Once power is divested of its core, resistance is deprived of its object. Where should one strike? What tactics should one employ? Whom, precisely, should one strive to contest or resist? Once Power has been elevated to the level of an all-encompassing “discursive regime,” efforts to combat it seem almost pointless. They seem to be “always already” inscribed in “power-knowledge” qua episteme. As omnipresent and strangely anonymous, power seemed to be both everywhere and nowhere. As one commentator aptly concluded: in Foucault’s scheme, “[power] was irresistible since there was nothing to resist.” [109]

      Critics also objected to Foucault’s continued reliance on “archaeological” concepts and methods which, by definition, banished the “subject” – and, along with it, social actors and oppositional groups – from the philosopher’s interpretive framework. As one commentator demurred: “The vocabulary of geometry turns human society into a desert.” Thus, instead of highlighting the oppositional potentials of human subjectivity and will, Foucault “speaks about spaces, lines, frameworks, segments, and dispositions.” [110] Having belittled prospects for contestation, Foucault’s characterization of modern disciplinary practice seemed nightmarish and Kafkaesque. Nowhere in sight were there identifiable actors and social groups who might be capable of resisting power’s ineluctable maw.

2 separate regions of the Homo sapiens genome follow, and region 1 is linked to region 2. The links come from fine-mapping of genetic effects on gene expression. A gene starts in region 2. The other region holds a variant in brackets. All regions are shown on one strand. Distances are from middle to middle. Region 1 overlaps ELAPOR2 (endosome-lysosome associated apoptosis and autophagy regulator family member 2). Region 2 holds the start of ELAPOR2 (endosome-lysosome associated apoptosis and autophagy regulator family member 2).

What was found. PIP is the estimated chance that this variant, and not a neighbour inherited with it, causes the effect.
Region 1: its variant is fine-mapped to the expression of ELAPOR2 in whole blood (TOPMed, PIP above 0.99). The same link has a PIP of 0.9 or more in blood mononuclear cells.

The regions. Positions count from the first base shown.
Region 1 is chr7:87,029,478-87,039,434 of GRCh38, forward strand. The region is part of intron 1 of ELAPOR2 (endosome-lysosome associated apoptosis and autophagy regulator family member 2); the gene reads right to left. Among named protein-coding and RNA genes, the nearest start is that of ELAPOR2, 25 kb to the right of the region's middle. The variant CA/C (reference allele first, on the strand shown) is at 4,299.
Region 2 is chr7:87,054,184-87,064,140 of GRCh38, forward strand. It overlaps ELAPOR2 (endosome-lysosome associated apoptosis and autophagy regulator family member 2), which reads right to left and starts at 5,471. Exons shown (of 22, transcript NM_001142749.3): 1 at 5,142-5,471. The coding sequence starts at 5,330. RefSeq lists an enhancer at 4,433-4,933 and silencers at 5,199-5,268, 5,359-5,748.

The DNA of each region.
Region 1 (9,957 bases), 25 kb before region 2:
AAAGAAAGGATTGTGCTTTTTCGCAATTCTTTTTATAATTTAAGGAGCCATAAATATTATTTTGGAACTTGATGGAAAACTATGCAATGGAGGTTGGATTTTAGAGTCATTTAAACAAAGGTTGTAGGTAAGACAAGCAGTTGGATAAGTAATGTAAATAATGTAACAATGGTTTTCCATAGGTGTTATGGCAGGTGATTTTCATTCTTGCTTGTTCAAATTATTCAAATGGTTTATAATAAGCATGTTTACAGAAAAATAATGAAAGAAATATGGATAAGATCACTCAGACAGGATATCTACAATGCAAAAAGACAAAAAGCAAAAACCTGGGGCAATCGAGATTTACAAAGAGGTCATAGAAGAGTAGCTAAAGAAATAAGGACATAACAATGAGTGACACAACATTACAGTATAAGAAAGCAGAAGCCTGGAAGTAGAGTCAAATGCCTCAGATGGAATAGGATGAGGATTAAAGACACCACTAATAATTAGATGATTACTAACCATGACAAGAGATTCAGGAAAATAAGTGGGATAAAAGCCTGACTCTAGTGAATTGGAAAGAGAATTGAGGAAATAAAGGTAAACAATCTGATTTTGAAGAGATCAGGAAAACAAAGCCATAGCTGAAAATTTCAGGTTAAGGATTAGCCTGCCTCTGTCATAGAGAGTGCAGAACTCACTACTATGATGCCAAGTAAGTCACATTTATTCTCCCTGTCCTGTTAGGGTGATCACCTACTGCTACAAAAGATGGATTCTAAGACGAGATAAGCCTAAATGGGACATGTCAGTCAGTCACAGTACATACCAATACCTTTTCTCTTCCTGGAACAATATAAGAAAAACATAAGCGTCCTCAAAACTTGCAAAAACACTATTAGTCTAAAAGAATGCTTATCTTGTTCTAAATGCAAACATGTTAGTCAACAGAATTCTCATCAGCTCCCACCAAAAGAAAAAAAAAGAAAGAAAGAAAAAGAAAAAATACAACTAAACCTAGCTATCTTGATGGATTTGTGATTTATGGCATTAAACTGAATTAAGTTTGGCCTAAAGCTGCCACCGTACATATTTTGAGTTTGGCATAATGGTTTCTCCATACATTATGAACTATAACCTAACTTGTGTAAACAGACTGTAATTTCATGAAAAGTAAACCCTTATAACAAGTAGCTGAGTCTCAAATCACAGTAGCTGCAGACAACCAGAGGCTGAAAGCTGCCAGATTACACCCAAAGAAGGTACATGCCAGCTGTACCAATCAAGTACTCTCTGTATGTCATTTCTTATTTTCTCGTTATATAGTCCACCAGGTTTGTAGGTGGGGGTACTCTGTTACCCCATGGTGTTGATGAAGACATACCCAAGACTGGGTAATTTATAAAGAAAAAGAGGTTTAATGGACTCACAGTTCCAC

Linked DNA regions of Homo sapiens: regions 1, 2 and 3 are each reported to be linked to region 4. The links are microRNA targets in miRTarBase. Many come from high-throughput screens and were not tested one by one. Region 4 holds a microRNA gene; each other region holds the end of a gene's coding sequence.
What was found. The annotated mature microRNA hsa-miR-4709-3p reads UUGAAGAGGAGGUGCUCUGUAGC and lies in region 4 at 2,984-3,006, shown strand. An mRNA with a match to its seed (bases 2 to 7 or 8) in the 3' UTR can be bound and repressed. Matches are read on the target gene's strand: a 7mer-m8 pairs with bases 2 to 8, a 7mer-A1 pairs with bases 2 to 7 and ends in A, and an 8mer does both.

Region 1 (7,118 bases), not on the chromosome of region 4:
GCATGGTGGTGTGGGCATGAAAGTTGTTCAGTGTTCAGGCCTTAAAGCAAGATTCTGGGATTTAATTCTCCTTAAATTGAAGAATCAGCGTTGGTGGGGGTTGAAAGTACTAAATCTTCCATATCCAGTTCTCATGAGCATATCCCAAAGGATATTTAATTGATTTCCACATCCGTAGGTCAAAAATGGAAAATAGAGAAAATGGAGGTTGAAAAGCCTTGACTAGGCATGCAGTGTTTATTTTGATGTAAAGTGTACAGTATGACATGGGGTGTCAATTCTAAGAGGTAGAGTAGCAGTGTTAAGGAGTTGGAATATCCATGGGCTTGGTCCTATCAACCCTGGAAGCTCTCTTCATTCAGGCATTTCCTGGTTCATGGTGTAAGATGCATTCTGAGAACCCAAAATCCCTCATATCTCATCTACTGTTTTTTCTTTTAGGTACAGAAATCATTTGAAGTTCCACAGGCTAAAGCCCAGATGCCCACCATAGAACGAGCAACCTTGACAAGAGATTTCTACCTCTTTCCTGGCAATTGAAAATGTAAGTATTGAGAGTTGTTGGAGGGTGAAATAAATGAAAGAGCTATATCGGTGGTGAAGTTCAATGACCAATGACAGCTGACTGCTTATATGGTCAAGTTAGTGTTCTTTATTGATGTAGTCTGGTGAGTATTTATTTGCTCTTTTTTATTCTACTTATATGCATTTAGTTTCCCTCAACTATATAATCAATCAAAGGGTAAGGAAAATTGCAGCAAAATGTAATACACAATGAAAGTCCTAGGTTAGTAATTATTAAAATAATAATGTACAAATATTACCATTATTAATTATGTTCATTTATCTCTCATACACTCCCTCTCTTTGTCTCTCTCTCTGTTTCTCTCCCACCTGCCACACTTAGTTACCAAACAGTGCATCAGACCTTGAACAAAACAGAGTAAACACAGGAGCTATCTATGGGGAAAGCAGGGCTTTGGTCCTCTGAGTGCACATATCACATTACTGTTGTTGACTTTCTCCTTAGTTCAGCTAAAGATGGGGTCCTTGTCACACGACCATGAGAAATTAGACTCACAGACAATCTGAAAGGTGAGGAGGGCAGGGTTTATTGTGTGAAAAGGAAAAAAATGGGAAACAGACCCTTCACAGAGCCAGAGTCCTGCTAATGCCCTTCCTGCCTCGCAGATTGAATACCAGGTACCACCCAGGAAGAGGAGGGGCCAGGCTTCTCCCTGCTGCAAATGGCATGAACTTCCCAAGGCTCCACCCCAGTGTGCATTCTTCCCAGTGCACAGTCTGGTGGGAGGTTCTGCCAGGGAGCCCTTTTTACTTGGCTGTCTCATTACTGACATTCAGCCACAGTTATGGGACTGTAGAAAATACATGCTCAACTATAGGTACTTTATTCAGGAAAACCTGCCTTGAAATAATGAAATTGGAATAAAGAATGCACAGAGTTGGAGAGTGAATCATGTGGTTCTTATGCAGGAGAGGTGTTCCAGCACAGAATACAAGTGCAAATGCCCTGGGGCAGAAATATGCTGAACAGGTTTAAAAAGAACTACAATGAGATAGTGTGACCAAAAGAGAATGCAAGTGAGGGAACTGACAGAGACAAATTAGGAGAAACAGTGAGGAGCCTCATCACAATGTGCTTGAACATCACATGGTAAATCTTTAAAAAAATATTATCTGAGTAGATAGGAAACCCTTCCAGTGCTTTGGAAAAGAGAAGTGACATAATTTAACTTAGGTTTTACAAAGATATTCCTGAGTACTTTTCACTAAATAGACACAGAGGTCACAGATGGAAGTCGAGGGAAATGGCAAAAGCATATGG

Foucault’s Progeny: The New Philosophers

      Despite his vigorous promotion of the idea of “specific intellectuals,” Foucault paradoxically discovered – along with many of his erstwhile Maoist allies – that he could not dispense with the idea of Universal Human Rights. At issue was a sweeping realignment of French oppositional political culture: from gauchisme to droits de l’homme, one might say. Here, Maoism, in its post-May incarnation, played the unsuspecting role of a way station or transmission belt, weaning intellectuals away from the dogmas of orthodox Marxism and exposing them to an expanded definition of human emancipation. After leftism’s implosion, the Eastern European dissident movement arose to capture the imagination of former gauchistes. And in this context, critics of “power” found the idea of human rights indispensable. [111] To have done any less would have been the ultimate in hypocrisy. After all, how could one in good conscience denounce the oppression of “power-knowledge” in the West while turning a blind eye to its repugnant, totalitarian manifestations in the East? Following the publication of Solzhenitsyn’s pioneering book on the Soviet Gulag, the “antihumanist” paradigms of structuralism and Marxism were perceived in a new moral light – and found seriously wanting. Both were viewed as “sciences of legitimation” that underwrote oppressive logics of social control.